Committee chairs are some of the most influential leaders in a booster club. They are literally on the front lines, interfacing with parents and students. In many ways, your booster club’s success relies on your committee chairs. Once you select the right people for these roles, empower them to serve and give them your full support.
When I became the Blackman Band Boosters’ president, I was immediately faced with a predicament that led to one of the greatest success stories during my tenure. Over the prior couple of years, our Truck & Equipment Committee had dwindled to only two adult volunteers – parents of graduating seniors – and a hand full of students. The adult volunteers pulled our two equipment trailers to football games and events.
At the end of each school year, the band performs at the graduation ceremony, which is held at our local university across town. Graduation is a transition point for the band, and since both volunteers had graduating seniors, no one was left to move our equipment. After several phone calls and some creative alternate planning, I was able to arrange transportation of our equipment to the graduation ceremony (seemingly without a day to spare).
The urgency of this predicament really drove home the importance of succession planning within the organization. While the two prior volunteers met the need for transportation at the moment, they didn’t welcome new volunteers into the crew and failed to sustain the committee’s activities into the future. They also put the band at risk. If either of them had an illness, mechanical trouble, or even a scheduling conflict, there would not have been an alternate driver to take his place. While some committees’ tasks are flexible and easily altered, the band simply does not travel without a fully functioning truck & equipment committee.
Using the best practices of recruiting, I set out to find a Truck & Equipment Committee chair for the upcoming school year. I spoke to a lot of people, but didn’t use the hard sell. The role was just too important to put in the wrong person’s hands. The time I invested in the recruiting process paid huge dividends when Steve agreed to fill the role.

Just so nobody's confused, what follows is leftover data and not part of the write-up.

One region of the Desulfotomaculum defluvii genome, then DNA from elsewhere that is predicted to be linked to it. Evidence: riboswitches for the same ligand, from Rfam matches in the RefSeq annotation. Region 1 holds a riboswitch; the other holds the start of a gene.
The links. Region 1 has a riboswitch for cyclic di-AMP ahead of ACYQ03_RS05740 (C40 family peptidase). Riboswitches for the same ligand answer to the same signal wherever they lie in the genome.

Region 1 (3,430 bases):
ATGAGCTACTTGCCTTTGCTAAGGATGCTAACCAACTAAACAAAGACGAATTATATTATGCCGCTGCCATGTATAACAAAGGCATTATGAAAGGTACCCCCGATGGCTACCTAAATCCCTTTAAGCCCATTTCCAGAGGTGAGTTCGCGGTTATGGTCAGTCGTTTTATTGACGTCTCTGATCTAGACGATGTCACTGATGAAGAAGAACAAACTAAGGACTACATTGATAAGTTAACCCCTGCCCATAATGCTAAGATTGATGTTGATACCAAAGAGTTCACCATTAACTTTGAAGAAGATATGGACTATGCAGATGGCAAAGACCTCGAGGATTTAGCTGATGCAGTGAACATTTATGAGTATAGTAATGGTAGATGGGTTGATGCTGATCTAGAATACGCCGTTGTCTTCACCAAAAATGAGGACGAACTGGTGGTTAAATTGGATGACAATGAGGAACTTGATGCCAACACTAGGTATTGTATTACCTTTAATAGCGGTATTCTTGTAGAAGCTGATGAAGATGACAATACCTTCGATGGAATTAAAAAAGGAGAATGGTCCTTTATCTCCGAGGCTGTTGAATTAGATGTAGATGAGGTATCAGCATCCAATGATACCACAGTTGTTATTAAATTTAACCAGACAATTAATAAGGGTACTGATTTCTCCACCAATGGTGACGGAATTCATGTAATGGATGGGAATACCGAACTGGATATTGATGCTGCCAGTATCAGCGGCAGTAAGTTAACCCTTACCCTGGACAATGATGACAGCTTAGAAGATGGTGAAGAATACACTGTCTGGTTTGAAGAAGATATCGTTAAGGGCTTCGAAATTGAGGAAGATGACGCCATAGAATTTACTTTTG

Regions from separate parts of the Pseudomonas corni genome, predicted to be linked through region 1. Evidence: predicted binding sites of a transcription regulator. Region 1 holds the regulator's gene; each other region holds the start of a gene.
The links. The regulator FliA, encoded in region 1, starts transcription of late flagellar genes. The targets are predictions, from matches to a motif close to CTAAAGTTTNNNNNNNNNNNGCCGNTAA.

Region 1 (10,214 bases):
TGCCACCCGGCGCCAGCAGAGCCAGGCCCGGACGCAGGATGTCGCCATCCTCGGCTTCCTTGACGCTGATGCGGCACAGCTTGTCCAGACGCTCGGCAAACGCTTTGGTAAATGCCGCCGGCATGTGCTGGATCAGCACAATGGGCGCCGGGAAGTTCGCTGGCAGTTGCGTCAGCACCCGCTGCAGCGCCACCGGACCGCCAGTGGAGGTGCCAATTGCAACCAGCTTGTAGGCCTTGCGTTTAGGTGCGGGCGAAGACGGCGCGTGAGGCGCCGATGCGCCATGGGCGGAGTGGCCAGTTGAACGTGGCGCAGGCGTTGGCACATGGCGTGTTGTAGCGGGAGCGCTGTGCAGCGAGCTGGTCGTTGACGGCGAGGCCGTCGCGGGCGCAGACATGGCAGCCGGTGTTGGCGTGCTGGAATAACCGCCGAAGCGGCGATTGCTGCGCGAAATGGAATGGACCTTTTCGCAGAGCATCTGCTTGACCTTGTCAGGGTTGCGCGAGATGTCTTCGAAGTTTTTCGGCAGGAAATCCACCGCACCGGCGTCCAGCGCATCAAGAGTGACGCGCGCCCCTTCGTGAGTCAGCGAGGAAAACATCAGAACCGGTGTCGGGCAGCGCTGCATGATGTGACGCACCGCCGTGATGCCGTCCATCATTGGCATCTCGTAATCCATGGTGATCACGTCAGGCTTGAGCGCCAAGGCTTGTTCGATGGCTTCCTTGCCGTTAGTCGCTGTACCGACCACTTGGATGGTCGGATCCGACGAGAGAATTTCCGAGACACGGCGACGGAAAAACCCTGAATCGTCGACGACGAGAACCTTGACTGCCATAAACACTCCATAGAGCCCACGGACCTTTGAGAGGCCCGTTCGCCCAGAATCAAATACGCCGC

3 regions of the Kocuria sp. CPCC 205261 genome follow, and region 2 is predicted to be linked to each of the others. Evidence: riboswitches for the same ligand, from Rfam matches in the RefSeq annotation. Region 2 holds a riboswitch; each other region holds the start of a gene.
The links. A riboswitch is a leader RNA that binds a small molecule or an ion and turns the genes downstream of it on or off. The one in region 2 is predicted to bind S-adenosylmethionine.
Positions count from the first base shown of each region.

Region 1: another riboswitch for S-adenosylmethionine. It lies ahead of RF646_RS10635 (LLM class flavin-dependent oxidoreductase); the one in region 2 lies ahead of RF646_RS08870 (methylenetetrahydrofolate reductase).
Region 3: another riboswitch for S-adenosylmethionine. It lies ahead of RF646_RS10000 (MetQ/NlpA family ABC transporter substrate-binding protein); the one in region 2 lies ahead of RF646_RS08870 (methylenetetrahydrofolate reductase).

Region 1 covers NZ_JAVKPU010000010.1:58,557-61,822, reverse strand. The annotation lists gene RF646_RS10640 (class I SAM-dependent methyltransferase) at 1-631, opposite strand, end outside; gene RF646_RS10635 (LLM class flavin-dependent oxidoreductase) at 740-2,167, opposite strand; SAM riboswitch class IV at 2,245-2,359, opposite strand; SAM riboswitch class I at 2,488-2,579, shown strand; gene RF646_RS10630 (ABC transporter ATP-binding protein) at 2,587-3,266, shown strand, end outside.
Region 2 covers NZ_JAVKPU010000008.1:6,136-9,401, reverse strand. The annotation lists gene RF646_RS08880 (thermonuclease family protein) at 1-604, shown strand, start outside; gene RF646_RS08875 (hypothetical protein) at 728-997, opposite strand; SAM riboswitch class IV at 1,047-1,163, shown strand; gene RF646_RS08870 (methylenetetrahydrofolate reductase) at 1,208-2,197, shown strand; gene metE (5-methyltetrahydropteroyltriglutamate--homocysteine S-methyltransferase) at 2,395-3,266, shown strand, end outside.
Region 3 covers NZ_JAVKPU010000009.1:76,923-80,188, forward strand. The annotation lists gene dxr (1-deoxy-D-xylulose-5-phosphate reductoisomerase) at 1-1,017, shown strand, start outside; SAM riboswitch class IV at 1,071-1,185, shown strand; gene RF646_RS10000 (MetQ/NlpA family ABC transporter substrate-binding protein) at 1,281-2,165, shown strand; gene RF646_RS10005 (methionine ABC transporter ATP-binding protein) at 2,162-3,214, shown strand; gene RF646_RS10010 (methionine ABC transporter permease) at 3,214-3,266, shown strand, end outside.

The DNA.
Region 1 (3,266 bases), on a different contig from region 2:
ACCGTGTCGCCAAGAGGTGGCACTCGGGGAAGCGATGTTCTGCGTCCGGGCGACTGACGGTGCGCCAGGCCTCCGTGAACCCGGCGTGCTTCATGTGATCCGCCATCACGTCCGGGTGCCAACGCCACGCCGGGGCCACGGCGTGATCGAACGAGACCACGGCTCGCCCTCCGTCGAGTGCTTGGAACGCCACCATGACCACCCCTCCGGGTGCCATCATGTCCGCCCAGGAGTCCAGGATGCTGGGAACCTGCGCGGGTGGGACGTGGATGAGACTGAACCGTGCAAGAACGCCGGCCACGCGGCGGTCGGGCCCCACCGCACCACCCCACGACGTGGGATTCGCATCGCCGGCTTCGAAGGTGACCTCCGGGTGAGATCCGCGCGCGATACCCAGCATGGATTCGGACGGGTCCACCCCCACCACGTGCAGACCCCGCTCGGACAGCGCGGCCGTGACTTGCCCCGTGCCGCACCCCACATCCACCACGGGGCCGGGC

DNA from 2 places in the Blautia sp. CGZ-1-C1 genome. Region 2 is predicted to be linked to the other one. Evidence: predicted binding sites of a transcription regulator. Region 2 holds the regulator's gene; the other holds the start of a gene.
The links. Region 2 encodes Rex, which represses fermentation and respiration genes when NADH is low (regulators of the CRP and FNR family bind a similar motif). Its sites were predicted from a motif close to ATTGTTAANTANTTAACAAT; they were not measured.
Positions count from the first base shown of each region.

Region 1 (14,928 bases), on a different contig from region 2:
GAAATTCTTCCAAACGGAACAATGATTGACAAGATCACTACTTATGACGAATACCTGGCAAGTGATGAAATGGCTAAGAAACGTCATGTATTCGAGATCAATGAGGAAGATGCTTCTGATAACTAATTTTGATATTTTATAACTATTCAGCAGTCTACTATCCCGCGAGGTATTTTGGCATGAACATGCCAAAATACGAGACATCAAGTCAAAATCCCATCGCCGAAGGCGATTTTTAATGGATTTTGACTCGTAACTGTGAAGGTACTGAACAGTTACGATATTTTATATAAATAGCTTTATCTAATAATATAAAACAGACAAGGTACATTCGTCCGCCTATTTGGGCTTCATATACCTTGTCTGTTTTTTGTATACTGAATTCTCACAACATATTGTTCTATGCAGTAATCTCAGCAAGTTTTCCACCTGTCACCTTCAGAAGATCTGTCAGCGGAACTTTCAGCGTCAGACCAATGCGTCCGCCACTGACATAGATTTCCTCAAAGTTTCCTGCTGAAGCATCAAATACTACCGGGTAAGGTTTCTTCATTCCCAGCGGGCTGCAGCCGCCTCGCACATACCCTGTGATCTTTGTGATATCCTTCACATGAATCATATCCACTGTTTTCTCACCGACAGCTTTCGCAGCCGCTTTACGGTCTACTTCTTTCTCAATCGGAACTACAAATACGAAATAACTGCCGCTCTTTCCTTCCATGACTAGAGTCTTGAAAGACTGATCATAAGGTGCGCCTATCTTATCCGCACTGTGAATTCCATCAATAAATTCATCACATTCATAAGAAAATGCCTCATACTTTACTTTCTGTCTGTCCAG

Steve was a great leader and created a culture of acceptance. Under his leadership, the committee grew to more than twenty adult volunteers. Steve was so good at planning and delegating that he rarely lifted a piece of equipment himself. He was also humble enough that it bothered him not to jump in and help. However, he didn’t want to deny any of his volunteers the opportunity to serve.
Steve’s crew nicknamed him their “fearless leader” and together they accomplished many things. Here are just a few:
- Organized tailgating meals before each football game
- Established their own Facebook page
- Purchased polo shirts for the crew
- Coordinated with school administrators to have a new gate installed for access into the football stadium
- Designed and installed graphics on the band’s equipment trailer
- Initiated and sponsored the purchase of an innovative new electric all terrain vehicle (ATV)
As we have seen through this example, a committee’s success will rise and fall with the competency and dedication of its leader. It is critical to fill each role with the right leader. In my book, The Booster Leader: 35 Leadership Essentials for a Thriving Booster Organization, I will show you the secrets to recruiting influential leaders. You’ll also learn the attributes of a successful committee chair. The Booster Leader is available on Amazon in Kindle and paperback formats.
Question: What outstanding accomplishments have your committee chairs achieved? You can leave a comment by clicking here.